The quarterback churn will at last slow for Ryan Day in 2020.
With Justin Fields back at Ohio State for his junior season, Day will work with the same starting QB in consecutive seasons for the first time in his college coaching career.
It marks an anticipated development. Day wore a slight smile and nodded with confidence when he noted the outlook during a news conference last week.
Continuity helps, especially at the critical position, but it's particularly the presence of Fields that leaves Day encouraged.
In his first season behind center for the Buckeyes, Fields finished third in voting for the Heisman Trophy and pieced together one of the best statistical seasons in school history during their return to the College Football Playoff.
He passed for 3,272 yards, third-most in a season for Ohio State quarterbacks, along with 41 touchdowns, second-most. And no one was more efficient — his 181.42 passer rating set a school single-season record.
Even amid such prolific production, however, there still is room to grow. Late in the season, Day said he was most excited that Fields had a “huge ceiling.”
He elaborated on areas for Fields' offseason development.
“Leadership is going to be a big one, just as an intangible,” Day said. “But there's also things with his game that we really want to look at and work on so that he can be more efficient throwing the ball.”
Among teammates, Fields has been known as reserved, so much so that star pass rusher Chase Young encouraged him to become more outspoken during spring practice last year. It was Fields' first season with the program after transferring from Georgia.
“He's made a lot of great strides,” Day said, “but there's certain things in his game that we can really take to the next level.”
Improvement would be significant, as the Buckeyes will be without Fields' backfield partner from last season. Running back J.K. Dobbins, who finished sixth in the Heisman voting, declared for the NFL draft after starting for three seasons.
Improved health might also offer a significant benefit for Fields. Late in the season, he dealt with a sprained medial collateral ligament in his left knee, a setback that especially limited him in the second half of a win at Michigan on Nov. 30.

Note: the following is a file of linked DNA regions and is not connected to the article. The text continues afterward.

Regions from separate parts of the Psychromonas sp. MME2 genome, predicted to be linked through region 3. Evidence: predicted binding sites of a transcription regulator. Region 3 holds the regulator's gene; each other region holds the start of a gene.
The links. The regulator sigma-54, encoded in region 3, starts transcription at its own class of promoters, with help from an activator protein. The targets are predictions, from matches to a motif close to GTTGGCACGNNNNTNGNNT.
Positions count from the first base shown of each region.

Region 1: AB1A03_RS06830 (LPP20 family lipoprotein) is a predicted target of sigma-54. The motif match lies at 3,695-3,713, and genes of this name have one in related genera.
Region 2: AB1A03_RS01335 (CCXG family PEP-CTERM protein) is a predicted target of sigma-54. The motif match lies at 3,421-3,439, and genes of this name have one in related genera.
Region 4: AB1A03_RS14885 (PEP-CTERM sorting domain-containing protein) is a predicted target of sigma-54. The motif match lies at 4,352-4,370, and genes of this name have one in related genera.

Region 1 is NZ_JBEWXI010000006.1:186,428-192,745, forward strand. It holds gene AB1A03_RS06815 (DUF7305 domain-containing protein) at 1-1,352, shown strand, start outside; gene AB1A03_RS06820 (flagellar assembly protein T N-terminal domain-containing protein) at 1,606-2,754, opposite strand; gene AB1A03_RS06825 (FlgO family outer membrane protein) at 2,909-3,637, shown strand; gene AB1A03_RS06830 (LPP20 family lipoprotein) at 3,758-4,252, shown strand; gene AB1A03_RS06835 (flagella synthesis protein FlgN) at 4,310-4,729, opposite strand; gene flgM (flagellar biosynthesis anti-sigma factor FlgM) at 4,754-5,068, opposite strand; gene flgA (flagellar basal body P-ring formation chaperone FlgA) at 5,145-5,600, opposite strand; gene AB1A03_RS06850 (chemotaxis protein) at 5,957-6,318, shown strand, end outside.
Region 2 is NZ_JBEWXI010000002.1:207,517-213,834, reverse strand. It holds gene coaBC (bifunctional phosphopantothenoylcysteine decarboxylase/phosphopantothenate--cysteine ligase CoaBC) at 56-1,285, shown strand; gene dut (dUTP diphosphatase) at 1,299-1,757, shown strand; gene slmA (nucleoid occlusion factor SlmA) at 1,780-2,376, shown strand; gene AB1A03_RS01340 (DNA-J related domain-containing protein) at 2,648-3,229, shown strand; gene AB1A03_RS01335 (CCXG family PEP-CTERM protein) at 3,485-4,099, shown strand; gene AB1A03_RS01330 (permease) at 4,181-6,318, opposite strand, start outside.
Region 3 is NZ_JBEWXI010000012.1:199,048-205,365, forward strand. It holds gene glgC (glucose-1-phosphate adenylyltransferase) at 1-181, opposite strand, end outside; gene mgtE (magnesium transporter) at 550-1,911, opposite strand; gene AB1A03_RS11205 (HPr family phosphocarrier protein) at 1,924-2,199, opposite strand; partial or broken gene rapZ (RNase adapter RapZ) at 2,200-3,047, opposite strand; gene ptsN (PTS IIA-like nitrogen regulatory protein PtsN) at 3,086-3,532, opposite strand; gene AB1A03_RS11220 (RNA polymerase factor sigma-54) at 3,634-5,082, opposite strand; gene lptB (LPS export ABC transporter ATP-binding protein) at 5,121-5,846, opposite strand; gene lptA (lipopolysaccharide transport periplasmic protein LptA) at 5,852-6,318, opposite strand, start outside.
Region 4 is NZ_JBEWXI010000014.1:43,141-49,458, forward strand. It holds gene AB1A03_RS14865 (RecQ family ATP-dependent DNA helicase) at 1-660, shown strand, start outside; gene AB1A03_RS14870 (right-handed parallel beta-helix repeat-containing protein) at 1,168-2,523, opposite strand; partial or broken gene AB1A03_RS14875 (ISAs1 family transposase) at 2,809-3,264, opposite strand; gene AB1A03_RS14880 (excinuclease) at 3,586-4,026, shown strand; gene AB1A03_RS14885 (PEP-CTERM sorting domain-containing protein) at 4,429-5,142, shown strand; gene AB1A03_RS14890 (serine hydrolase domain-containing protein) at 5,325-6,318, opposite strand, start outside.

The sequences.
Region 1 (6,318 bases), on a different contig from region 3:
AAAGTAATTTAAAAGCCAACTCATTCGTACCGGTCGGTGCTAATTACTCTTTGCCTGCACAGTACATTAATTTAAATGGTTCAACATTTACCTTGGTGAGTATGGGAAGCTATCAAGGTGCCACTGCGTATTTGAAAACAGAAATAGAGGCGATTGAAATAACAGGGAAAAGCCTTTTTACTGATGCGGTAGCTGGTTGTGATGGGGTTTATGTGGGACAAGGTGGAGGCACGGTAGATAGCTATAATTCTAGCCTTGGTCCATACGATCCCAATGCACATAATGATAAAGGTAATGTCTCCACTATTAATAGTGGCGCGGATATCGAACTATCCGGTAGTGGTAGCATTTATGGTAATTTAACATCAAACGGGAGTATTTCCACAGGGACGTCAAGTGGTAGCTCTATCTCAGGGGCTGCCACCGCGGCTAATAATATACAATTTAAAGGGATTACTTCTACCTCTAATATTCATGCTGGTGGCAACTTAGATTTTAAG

Fields wore a bulky knee brace as a preventive measure during the Big Ten championship game against Wisconsin and the Fiesta Bowl loss to Clemson, when the Buckeyes were eliminated from the playoff.
“It wasn't something that was catastrophic,” Day said, “but at the same time, he wasn't 100 percent.”
The Buckeyes rarely used Fields on designed runs in the final two games, and the dual-threat quarterback totaled a season-low 1 rushing yard in the conference title game.
Day said there were other times during the season when Fields missed practices because of injury issues, seemingly less significant but also limiting game preparation.
As a result, Day noted, “the whole arsenal of stuff was not there.”
“It's very hard for a college quarterback to play at a high level without practicing,” Day added. “I think if you're Aaron Rodgers and you've been doing it for X number of years, it's OK. But when you're (younger), the timing and everything, it's very hard.”
Winter strength and conditioning workouts began last week, but Day said the staff will be smart with how it handles Fields as he recovers from the knee injury. But Day said he expects Fields to ultimately be 100 percent.
“We don't see any issues moving forward,” he said.
Day and Fields are forever linked as the Buckeyes pursue their second national championship of the playoff era. It was last January when Day, OSU's offensive coordinator before succeeding Urban Meyer, brought in Fields as a transfer.
The move put the Buckeyes back on a path toward the playoff, and Day was pleased by the early returns.
“I'm really proud of the way he came along this year,” Day said. “I thought from Game 1 all the way to the last game he really improved. It's exciting that we're going to have him back.”